IntroductionDon Sheldon Amphitheater
Denali National Park, Alaska, USA
In June 1983, Bill Crouse and I spent 30 days climbing in the area of the Don Sheldon Amphitheater. We attempted Reality Ridge on Denali, attempted a big wall on the Gargoyle and skied down into the Great Gorge.
Unfortunately the weather did not cooperate and we were soaked in daily torrential rainstorms. June was not the best time to climb around Denali, but we had to finish our semester at San Jose State University before we could leave for some climbing. The wet weather greatly impacted the climbing conditions are no doubt contributed to our failure to ascend Denali.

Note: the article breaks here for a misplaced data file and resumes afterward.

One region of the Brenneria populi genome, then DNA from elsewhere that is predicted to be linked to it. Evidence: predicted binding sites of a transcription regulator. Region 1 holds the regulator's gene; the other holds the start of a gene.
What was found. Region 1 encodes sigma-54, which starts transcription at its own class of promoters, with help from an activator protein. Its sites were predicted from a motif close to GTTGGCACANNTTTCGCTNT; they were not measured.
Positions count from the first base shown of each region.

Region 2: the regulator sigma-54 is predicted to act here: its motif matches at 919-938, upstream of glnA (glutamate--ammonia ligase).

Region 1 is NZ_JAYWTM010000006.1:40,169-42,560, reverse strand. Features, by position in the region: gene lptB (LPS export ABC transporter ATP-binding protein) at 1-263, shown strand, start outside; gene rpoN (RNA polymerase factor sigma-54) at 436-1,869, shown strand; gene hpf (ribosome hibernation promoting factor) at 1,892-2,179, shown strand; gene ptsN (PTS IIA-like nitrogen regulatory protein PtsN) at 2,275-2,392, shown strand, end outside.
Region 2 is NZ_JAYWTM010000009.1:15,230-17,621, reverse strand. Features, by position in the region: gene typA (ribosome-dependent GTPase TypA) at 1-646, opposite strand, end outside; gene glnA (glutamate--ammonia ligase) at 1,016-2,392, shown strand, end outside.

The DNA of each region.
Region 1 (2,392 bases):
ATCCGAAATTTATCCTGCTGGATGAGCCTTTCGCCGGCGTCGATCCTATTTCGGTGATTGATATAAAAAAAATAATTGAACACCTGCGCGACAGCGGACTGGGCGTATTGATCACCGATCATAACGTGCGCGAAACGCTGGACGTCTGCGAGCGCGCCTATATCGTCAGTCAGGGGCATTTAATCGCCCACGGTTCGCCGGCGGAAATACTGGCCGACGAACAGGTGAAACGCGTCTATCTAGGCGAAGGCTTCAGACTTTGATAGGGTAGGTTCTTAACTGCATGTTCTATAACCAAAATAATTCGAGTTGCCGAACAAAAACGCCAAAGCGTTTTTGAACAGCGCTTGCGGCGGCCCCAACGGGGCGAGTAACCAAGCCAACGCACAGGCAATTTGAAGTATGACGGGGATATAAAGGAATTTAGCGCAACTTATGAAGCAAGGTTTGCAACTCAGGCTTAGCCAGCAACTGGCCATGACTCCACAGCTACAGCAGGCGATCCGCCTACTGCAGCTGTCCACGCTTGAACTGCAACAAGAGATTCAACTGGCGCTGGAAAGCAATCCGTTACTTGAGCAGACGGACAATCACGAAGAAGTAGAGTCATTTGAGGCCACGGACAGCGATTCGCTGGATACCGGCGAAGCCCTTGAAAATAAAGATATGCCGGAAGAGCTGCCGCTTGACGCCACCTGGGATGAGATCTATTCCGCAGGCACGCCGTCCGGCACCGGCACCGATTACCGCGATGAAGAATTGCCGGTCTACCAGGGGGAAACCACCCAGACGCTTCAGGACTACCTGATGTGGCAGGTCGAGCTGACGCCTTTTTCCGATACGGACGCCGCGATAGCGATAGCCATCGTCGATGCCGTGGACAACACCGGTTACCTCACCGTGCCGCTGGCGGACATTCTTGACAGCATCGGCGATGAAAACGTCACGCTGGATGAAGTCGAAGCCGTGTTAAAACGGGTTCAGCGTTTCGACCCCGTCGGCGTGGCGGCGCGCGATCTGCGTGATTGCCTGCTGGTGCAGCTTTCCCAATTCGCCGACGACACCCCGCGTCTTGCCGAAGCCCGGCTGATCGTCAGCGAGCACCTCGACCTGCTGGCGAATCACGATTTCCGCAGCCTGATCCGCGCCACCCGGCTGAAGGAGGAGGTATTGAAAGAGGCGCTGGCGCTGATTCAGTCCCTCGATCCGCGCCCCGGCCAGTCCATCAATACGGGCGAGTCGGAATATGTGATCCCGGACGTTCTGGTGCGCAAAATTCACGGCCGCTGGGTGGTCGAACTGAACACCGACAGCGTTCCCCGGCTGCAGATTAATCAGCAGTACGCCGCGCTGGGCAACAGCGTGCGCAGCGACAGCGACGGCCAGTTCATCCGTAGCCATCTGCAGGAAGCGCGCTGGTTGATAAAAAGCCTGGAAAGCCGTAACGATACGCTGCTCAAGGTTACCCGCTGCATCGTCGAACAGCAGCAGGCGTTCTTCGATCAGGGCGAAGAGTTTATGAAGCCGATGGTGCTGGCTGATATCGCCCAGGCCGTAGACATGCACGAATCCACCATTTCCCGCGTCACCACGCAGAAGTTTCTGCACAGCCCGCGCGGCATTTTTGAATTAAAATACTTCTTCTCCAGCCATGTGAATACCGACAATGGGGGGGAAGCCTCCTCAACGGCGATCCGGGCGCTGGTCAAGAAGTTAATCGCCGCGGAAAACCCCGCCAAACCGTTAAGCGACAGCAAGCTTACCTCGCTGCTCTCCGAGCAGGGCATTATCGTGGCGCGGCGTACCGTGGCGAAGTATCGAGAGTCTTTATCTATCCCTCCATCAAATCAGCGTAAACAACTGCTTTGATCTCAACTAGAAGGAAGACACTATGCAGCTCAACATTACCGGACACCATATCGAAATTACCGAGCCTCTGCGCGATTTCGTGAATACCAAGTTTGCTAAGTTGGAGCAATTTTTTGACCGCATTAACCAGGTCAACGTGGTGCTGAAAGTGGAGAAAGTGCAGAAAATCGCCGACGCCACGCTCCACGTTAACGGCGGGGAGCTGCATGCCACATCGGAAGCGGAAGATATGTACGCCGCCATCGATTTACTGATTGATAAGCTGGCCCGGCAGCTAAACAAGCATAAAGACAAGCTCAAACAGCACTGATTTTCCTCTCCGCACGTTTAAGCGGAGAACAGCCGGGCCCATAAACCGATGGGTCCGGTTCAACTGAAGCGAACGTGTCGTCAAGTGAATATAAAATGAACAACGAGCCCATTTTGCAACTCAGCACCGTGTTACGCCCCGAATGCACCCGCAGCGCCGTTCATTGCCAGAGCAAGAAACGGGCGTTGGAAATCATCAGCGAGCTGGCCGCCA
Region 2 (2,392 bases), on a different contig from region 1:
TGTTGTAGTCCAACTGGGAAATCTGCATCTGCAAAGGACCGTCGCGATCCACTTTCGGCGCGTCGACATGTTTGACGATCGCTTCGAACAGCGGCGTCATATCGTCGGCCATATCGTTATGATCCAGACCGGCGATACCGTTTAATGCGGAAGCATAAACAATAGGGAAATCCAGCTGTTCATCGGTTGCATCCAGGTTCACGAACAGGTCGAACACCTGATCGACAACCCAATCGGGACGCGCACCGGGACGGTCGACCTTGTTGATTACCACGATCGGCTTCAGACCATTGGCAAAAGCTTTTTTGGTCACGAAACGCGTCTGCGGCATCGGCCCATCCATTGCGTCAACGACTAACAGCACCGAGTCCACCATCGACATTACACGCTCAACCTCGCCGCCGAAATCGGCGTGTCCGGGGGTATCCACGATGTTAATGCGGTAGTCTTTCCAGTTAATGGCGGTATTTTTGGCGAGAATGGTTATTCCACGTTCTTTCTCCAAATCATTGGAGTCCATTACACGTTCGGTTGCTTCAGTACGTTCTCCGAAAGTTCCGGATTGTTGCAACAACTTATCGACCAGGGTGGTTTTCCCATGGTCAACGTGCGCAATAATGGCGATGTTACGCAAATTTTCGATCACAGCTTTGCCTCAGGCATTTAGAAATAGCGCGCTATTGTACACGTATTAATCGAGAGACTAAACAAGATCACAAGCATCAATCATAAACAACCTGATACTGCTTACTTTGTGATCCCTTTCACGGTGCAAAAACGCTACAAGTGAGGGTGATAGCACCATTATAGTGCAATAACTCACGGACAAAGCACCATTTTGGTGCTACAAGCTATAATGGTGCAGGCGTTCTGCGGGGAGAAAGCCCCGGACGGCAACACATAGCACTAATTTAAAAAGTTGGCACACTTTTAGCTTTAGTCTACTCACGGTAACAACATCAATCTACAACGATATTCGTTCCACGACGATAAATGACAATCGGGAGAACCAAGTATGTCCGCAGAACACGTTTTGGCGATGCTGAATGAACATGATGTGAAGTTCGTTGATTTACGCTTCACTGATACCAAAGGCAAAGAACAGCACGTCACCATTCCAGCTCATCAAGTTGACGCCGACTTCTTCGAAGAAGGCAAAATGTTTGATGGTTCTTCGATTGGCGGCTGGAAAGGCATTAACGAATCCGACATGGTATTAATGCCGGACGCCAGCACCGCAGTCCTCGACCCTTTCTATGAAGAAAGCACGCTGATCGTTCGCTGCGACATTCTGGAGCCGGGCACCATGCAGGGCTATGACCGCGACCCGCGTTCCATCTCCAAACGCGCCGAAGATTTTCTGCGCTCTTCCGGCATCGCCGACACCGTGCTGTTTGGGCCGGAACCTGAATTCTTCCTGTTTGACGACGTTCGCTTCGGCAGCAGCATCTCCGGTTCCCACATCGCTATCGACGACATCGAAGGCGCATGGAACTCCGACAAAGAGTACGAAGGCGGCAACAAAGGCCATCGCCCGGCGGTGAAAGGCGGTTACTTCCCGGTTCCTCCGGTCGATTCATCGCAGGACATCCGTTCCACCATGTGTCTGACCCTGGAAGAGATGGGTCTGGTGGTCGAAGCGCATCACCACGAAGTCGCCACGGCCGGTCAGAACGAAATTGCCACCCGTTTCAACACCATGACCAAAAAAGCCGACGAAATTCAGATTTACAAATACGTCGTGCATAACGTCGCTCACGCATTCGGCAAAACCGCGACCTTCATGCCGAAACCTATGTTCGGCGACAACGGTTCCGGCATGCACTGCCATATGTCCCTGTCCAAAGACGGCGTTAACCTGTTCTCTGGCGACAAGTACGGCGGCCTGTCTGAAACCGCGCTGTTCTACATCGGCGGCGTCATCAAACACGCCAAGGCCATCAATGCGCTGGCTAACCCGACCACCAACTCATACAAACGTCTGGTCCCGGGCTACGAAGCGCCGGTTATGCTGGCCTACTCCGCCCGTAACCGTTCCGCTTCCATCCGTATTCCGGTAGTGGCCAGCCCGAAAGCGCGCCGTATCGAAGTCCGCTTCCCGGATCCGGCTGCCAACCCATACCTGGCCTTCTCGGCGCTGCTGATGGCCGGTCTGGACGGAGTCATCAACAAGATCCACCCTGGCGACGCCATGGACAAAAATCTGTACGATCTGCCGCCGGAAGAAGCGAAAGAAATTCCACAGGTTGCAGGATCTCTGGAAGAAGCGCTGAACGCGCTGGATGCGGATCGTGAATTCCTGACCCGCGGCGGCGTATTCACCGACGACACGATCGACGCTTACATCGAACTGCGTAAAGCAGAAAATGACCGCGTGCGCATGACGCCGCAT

We flew into the Don Sheldon Amphitheater with K2 aviation. After landing, Bill and I set up base camp about a mile from the landing strip. We discovered very quickly that torrential thunderstorms were a daily occurrence. Our down clothing and sleeping bags were always wet.
Approach to Denali
Since we planned to traverse Denali, we attempted to hike over to the base of Reality Ridge without skis. To our dismay, we post-holed up to our crotch with every step. This was surprising, because in 1979 we had been able to drag our sleds up the glacier without the need for either snowshoes or skis. We tried again with skis and made it to the base of Reality Ridge, but got completely soaked in a 24-hour-long rainstorm. We returned to our base camp in the Don Sheldon Amphitheater to dry out for a couple of days. When we returned to the base of Reality Ridge we were pinned down on the glacier for two days by a raging snow storm.
Rain on Reality Ridge